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Social Stories

A social story is a learning tool that helps people to exchange information about events and situations in a way that is meaningful and understandable. 







Postage £3.49






Postage £3.49






Postage £3.49







Postage £3.49






Postage £3.49

What is a social story why are they beneficial?

New experiences and environments can be tricky for children to navigate. However, the adults can support children learn how to manage their thoughts, feelings, and actions in different social situations, especially when using a social story.

Social stories are an easy, effective tool that adults can use to help children learn to adjust their behaviour and emotions according to the situation they’re in. There are multiple benefits to using social stories with children including:

  •       Clear Expectations.

Straightforward explanations with pictures can improve a child’s cooperation and engagement with a task/event.


  • Promoting Self-Regulation Skills.

A child’s ability to manage their emotions and behaviour is tied to fewer behavioural difficulties, higher resilience, and stronger academic performance.

  • Simple Sequencing.

Seeing image-based stories in order and hearing words like “first”, “next”, and “last” can help children to learn to sequence events.

  • Improved Social-Emotional Skills.

By explicitly talking about other people’s emotions, children can start to better understand how their actions affect others.

  • Developing Theory of Mind.

Children can learn to take the characters’ point of view, and this can encourage empathy.

  • Literacy Exposure.

Children’s narrative language skills can be improved by making the connection between real-life events and written stories.


Nicky has developed a range of simple social stories that can be used flexibly, allowing you to change the details and personalise the story.

Who should use a social story?


Social stories can be of benefit to all children!

Social stories can help children think about and practice a skill before the moment comes. This is why children who have delayed executive function skills can benefit from social stories as they can have trouble managing their impulses and choosing the most appropriate behaviours for a given situation.

As a general rule, kids thrive when having routines. Knowing what to expect helps children feel safe and secure and builds independence by giving them a sense of control. Reading a social story about a routine experience (like going swimming) can help any child feel more prepared, including those who have trouble with new experiences or swapping between tasks/events.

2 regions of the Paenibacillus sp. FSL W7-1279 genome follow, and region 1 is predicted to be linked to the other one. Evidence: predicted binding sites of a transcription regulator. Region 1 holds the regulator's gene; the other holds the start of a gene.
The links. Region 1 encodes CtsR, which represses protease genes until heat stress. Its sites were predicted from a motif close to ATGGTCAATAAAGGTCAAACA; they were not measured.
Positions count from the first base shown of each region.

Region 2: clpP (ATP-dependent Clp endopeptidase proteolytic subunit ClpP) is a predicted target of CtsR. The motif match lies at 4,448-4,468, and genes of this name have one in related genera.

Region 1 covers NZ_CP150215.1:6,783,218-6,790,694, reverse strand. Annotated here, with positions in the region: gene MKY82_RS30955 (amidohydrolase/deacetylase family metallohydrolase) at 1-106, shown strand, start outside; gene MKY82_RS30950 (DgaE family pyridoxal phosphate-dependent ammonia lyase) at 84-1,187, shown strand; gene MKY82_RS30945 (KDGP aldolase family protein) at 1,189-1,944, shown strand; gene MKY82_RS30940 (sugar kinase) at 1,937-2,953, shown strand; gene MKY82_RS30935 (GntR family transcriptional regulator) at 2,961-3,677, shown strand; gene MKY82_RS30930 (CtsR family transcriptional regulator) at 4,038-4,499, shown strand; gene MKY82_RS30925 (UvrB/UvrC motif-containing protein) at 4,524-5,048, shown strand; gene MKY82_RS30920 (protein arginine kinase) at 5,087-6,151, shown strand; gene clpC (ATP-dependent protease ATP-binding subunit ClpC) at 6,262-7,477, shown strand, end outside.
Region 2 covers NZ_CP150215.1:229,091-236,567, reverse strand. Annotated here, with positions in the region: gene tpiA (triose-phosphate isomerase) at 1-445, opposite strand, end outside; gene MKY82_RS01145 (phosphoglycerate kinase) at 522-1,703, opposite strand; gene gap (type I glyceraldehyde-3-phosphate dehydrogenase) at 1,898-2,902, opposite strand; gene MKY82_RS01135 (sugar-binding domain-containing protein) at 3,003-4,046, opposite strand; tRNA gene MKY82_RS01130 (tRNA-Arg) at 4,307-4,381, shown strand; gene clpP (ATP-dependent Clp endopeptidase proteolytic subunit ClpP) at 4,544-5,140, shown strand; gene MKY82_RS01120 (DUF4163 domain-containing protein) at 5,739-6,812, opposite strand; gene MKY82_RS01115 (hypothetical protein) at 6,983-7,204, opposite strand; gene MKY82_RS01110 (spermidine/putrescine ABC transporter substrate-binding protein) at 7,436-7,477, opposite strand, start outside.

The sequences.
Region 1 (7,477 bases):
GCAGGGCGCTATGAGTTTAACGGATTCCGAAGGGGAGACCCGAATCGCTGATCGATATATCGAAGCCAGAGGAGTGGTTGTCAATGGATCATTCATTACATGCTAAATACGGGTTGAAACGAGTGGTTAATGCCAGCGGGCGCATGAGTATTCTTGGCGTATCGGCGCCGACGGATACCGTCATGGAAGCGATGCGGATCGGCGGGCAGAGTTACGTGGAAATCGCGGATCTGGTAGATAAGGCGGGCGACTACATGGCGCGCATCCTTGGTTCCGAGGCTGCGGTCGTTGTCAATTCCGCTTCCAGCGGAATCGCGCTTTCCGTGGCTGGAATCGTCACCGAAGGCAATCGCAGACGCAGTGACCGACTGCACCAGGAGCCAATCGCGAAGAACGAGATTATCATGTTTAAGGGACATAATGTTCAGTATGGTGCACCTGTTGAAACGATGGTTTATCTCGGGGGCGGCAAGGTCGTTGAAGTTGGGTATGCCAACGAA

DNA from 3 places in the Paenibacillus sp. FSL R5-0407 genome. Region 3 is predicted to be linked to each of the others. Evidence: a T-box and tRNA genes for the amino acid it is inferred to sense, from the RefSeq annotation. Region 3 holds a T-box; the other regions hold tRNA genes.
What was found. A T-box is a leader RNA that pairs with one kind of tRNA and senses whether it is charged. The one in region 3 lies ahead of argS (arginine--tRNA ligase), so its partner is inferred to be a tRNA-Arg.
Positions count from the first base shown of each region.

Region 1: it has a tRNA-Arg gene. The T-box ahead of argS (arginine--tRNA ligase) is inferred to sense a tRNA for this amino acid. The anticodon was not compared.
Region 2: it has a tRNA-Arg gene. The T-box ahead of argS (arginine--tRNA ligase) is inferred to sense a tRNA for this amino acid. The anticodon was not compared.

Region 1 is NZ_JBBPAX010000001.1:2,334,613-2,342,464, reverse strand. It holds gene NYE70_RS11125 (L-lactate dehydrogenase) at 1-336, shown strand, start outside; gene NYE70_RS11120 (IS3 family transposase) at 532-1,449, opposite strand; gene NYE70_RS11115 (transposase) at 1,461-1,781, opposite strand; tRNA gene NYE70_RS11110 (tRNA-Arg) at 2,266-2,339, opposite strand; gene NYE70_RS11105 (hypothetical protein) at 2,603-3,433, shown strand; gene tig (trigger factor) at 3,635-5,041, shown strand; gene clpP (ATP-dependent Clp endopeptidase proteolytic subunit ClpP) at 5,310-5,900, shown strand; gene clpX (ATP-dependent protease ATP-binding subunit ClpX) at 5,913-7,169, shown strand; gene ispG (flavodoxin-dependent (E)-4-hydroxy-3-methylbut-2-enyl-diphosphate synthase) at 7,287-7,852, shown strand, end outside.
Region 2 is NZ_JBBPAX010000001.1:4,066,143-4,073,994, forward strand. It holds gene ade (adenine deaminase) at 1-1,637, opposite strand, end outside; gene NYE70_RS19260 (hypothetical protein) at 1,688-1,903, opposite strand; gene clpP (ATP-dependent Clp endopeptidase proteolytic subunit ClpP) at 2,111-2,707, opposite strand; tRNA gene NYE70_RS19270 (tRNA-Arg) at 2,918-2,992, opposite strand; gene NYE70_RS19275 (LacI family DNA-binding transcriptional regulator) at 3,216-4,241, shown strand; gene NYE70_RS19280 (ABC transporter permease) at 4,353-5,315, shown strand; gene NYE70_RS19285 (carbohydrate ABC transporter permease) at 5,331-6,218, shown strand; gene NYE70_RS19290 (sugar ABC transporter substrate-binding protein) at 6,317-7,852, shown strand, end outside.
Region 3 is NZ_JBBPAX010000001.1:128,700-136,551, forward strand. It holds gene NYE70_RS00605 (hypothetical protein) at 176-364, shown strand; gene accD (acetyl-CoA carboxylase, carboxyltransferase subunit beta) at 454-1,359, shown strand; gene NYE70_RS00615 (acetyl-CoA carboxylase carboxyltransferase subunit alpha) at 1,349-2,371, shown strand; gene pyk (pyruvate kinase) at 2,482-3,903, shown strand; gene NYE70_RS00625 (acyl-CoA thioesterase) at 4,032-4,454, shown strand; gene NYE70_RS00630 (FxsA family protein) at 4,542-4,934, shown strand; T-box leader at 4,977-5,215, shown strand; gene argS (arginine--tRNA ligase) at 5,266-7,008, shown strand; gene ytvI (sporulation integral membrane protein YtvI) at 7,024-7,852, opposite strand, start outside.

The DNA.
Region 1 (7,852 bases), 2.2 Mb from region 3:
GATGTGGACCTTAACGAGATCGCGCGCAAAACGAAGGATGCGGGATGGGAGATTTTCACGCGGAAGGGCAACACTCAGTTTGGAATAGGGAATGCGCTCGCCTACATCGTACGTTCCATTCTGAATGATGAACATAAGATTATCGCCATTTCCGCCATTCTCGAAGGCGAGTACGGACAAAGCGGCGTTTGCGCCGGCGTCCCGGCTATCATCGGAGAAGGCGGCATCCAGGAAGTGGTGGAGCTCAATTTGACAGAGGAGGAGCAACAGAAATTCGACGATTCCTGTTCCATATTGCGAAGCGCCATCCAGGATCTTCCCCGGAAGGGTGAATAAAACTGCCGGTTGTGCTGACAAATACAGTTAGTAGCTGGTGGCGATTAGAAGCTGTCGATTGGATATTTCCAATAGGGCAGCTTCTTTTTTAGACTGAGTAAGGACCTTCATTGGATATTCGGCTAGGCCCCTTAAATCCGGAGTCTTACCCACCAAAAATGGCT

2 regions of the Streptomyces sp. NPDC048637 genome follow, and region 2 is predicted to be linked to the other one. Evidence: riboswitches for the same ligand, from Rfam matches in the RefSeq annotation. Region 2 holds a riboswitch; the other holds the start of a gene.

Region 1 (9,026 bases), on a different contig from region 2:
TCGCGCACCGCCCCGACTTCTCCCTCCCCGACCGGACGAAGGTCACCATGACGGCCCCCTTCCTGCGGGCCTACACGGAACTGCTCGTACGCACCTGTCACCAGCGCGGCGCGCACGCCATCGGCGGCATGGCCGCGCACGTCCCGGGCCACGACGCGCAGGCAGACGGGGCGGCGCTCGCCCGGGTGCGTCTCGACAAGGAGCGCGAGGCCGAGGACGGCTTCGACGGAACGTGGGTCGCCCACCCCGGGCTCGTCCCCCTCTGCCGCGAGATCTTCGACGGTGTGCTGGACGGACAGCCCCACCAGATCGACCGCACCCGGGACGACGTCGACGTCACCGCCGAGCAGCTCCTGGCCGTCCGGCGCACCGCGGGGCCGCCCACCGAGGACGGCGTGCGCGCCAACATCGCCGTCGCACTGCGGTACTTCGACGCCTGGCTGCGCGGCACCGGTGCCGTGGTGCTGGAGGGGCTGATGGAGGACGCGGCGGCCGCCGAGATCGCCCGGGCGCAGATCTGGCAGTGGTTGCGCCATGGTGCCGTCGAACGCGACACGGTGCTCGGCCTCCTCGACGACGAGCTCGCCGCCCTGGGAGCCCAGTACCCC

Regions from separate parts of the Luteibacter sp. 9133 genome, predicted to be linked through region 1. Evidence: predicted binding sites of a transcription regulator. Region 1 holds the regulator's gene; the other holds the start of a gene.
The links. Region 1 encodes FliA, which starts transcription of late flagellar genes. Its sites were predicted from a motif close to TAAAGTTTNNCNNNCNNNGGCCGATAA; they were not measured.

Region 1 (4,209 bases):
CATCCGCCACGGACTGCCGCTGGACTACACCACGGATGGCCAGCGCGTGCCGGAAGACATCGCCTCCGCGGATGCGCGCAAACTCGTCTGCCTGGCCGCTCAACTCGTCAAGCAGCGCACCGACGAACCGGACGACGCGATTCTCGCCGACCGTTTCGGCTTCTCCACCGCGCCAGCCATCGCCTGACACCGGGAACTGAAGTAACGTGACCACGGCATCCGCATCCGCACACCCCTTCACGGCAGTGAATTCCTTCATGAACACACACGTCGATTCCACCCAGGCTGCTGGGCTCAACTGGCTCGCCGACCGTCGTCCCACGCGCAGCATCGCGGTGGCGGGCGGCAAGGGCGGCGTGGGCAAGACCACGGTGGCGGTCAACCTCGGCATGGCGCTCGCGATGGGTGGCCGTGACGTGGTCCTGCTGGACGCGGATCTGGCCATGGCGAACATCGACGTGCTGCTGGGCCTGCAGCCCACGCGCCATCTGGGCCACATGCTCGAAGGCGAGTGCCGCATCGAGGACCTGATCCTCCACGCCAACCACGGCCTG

Social stories may also benefit children who have:

·       Expressive or Receptive Language Delays

·       ADD/ADHD

·       Autism Spectrum Disorder

·       Sensory Processing Disorders

·       Behaviour difficulties

·       Anxiety

·       Auditory Processing Disorder

·       Social Skill Deficits

Social stories can help children prepare for new experiences, like getting their first haircut or starting school. We’ll be expanding our range of stories soon!

When should I use a social story?


If possible, reading a social story a week or two before a new event or experience can be helpful for your child.

If you notice your child is struggling with a particular skill, they may benefit from the introduction of a social story. The pictures provide an extra visual clue that can improve their understanding of the words you use when explaining a skill or social situation.

How do I use a social story?

There's no right or wrong way to use a social story but here's our advice on how to get started using social stories with your child:

1: Find the social story that you want to use.

2: Read the social story with your child anywhere, anytime! Use the story as a guide for what to say and talk about.

3: Look at relevant photos/images on the internet or consider role-playing the scenario after reading the social story.

4: Re-read the story as many time as your child needs to review the event or skill you would like your child to learn and develop their understanding and decrease their anxiety.

If you are concerned with your child’s social skills or language skills, a Speech and Language Therapist can assess these areas and provide recommendations for support.


NEW Options can offer independent assessments if you have concerns and would like advice and support.

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